Now federally they are protected, but each individual state has their own guidelines within their shores out to I think is the 3 mile mark. I am pretty certain after 3 miles it becomes federal waters. Please correct me if I am wrong on this. Like I said a grey area within the guidelines it is up to each individual state to set the laws pertaining to their waters and right now MA does not have a law against fishing for   Brown sharks from shore 

 please make note that I am not affiliated or work for the NOAA or any other company. I do not possess any special permits or work under and grants from the gov. I am just a fisherman who was introduced to these guys because of what I fish for in the summer months We have had police, EPOs and scientists with us coming down to the beaches where we fish. When we have had fish and released them 

  The top one is a quick pic of one of the satellite tags being put on a recent shark I caught this year. The bottom pic is one from last year where I had just met them on the beach that night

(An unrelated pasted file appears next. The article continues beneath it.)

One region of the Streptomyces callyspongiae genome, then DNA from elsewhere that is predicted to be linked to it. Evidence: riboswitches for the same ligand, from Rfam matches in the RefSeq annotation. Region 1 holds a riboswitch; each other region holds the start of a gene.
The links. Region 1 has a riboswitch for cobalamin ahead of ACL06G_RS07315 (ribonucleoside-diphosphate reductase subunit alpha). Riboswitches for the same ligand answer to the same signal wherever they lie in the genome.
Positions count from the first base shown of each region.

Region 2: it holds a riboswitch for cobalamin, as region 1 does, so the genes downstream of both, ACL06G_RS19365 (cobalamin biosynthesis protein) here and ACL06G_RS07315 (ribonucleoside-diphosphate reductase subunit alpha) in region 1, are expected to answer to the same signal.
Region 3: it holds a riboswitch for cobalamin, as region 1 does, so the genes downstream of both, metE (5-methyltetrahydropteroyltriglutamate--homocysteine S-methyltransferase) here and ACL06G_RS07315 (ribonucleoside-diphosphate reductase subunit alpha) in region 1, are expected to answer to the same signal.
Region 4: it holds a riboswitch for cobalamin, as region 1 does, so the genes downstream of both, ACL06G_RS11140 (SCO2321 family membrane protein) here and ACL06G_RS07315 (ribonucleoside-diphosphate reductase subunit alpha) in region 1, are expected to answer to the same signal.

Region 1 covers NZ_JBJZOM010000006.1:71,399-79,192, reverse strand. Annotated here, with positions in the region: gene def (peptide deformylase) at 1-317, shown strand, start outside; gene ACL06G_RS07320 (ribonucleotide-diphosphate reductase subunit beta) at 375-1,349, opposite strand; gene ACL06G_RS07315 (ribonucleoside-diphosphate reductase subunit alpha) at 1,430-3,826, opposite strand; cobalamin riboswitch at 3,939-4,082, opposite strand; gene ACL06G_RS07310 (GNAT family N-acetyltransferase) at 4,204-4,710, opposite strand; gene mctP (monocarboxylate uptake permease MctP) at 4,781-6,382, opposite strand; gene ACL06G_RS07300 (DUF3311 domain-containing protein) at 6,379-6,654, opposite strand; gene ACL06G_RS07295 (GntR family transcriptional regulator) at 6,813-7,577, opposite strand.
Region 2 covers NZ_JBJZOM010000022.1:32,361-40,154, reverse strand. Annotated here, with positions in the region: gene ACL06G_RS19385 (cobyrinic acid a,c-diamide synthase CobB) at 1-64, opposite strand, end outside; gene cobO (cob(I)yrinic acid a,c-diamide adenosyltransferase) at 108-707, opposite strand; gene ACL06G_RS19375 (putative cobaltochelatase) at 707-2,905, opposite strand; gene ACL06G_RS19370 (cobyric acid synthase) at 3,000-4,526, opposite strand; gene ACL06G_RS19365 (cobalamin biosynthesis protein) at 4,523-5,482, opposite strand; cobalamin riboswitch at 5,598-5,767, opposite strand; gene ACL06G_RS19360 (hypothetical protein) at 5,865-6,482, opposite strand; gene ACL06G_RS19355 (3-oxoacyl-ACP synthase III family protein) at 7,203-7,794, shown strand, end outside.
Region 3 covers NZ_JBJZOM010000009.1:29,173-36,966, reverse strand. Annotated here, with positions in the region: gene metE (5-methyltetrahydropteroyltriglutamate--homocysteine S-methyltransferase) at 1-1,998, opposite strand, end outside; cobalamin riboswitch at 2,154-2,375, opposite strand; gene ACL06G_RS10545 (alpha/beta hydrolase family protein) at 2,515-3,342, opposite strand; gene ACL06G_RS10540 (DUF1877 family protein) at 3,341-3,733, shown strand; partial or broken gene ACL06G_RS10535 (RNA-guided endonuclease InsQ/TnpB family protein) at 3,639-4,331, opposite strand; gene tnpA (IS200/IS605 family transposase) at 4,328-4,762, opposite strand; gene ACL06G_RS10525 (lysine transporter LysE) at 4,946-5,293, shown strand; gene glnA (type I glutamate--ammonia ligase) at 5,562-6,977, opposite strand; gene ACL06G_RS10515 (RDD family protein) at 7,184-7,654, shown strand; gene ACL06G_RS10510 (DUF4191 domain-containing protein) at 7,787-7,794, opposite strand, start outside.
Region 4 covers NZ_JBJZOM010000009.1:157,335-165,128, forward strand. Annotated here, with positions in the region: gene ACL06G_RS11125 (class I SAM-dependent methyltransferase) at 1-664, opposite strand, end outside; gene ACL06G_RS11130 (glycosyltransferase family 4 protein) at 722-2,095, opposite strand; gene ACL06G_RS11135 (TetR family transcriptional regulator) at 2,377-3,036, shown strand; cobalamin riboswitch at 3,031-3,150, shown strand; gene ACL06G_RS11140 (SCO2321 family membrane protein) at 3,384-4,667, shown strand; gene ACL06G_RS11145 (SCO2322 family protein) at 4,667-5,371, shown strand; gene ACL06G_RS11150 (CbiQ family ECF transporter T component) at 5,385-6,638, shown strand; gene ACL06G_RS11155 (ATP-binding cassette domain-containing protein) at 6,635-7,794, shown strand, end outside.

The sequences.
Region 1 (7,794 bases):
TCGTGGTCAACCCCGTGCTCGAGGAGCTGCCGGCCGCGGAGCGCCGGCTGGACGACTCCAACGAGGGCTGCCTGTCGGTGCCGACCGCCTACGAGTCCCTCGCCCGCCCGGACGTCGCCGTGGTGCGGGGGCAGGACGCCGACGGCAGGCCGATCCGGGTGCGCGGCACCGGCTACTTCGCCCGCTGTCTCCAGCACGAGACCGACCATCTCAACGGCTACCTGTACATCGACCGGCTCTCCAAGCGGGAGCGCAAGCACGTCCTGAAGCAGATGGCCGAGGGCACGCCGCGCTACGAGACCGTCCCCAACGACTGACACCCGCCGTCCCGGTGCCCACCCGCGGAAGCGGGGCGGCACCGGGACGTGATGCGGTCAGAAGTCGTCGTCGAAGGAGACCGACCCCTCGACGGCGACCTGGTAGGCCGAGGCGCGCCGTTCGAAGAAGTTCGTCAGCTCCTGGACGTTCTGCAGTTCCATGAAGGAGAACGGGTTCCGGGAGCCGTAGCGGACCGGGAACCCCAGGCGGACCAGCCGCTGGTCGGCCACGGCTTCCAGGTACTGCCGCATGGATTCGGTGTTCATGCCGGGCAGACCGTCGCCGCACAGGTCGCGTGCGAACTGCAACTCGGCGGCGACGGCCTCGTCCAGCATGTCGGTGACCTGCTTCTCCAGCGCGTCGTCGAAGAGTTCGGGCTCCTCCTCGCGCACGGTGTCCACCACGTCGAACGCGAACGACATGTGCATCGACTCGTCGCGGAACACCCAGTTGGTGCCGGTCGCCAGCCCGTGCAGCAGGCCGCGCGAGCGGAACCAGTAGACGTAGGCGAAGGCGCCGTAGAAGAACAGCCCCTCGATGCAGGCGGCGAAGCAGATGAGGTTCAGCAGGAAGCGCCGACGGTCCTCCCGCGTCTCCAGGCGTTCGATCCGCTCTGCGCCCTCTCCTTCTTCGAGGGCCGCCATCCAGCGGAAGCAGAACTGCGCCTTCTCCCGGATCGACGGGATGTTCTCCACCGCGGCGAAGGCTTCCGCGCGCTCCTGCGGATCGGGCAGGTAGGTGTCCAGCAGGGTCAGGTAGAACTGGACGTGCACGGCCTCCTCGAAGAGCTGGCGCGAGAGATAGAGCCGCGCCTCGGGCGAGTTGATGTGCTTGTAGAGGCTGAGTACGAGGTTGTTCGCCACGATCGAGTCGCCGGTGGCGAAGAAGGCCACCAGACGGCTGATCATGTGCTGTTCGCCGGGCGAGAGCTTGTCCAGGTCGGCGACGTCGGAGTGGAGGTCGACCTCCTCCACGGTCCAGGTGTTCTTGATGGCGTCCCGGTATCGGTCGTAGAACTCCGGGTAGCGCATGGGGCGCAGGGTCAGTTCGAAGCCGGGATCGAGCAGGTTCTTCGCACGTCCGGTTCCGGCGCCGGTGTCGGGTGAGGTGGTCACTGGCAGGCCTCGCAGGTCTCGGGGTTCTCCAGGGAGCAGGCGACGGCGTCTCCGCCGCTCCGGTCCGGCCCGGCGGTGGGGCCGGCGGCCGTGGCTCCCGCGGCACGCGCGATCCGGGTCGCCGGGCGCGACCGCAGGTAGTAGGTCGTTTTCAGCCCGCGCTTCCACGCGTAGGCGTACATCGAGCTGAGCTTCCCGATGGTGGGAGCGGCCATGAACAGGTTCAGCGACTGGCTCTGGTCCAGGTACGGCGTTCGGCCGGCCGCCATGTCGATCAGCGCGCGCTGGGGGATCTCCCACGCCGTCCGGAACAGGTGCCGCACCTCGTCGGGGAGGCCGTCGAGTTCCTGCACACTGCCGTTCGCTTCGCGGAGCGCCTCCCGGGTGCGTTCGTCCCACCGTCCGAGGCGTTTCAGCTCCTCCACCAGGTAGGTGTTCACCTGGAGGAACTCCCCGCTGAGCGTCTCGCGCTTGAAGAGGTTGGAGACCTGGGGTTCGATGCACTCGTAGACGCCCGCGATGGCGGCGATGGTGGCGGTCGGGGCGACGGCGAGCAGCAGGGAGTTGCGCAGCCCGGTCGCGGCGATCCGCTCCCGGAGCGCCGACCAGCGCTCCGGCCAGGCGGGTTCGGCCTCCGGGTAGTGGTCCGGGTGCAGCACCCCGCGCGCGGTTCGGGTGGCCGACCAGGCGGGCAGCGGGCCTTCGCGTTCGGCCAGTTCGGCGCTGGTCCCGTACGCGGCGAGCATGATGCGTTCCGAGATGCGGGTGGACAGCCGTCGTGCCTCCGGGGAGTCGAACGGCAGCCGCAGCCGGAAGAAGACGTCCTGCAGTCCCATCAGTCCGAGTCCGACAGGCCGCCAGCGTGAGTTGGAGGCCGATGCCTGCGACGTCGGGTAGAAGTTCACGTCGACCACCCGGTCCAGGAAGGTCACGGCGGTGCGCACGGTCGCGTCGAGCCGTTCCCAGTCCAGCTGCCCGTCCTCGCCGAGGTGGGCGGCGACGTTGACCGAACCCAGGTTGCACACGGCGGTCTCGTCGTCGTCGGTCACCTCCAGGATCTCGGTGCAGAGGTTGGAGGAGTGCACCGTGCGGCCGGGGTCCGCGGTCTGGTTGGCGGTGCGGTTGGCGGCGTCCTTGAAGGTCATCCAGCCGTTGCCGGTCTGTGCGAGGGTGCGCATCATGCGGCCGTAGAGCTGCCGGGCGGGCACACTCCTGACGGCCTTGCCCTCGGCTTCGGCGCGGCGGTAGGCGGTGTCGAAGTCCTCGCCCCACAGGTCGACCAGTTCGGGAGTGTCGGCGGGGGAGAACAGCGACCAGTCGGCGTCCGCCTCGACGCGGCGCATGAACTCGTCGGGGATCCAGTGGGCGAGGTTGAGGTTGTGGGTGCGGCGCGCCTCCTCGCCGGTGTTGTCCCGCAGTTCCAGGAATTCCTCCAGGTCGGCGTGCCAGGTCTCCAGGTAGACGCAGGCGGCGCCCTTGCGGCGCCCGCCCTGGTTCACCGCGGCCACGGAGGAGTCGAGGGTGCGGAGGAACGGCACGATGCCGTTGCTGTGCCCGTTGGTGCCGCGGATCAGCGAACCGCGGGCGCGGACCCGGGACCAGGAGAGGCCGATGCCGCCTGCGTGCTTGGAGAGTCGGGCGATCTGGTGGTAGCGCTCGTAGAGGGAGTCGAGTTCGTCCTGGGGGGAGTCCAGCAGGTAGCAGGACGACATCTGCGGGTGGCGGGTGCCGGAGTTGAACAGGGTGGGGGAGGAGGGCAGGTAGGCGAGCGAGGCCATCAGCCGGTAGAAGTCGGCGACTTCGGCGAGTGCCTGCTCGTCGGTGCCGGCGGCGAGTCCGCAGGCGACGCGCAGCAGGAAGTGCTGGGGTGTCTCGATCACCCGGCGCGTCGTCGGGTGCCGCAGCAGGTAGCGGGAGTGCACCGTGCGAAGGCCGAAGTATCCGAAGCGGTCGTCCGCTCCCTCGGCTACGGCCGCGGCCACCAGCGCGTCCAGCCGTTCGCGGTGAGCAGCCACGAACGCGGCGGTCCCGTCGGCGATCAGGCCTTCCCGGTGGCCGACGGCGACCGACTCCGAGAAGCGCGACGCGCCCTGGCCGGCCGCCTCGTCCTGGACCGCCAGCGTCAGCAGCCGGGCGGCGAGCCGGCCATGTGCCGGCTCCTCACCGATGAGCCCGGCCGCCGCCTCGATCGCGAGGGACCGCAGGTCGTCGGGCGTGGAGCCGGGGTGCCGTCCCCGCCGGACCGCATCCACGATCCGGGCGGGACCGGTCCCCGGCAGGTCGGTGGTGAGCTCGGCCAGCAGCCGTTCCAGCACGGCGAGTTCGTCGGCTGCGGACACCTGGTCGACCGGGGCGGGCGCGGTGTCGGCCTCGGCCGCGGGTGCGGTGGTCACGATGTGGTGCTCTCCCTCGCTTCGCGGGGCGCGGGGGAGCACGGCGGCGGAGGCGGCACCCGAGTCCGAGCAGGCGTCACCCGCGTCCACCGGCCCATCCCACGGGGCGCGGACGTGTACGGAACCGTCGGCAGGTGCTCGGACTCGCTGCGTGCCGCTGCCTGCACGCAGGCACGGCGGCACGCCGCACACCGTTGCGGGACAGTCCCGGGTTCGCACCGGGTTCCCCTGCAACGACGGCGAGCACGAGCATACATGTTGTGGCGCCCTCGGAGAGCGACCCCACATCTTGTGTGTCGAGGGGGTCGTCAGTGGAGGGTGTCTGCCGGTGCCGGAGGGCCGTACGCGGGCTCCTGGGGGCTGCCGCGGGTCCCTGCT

The whole process is documented by them. Time of catch. How long the fight lasted till beaching, time it took to put the tag on and total time till safe release. Tides, gear used which includes rod,reel line and type of hook. Also documented is where the hook was lodged in the mouth. Pretty interesting stuff to see and the do. 
  If you have any other questions please PM me and I will gladly put you in touch with the appropriate contacts at the NOAA who handle the tagging program. They can better clarify the rules and regulations pertaining to shore based brown shark fishing within MA waters 

0477C374-83FA-4BE4-894F-27685A4F80DE.jpeg

0E6913CC-4AB0-406F-9F4D-D5D128AD3E2C.jpeg

Thanks for your reply and food for thought. It definitely is a topic which has gotten me confused. In particular why federal regulations would not apply in Massachusetts. What I could find from Massachusetts is only that the species in question are protected from harvest. Nothing on recreational c&r fishing. An attempt to dig deeper into the state web sites only lead me around in circles. I would contact them but the website says they're closed due to covid.

I did send an email to the regional office for NOAA. If I get a response I will post it here.

 

As far as the work you and other rec fishermen do to assist the NOAA scientists, I assume you/they would be covered under their permits. I know that's how it has worked for me when I have done volunteer citizen science work with fish and reptiles in Ma. I worked with individuals who held research permits and was allowed to collect under their permits. 

Needless to say, that would not be the same as a recreational angler targeting protected species for fun.

Edited by Milky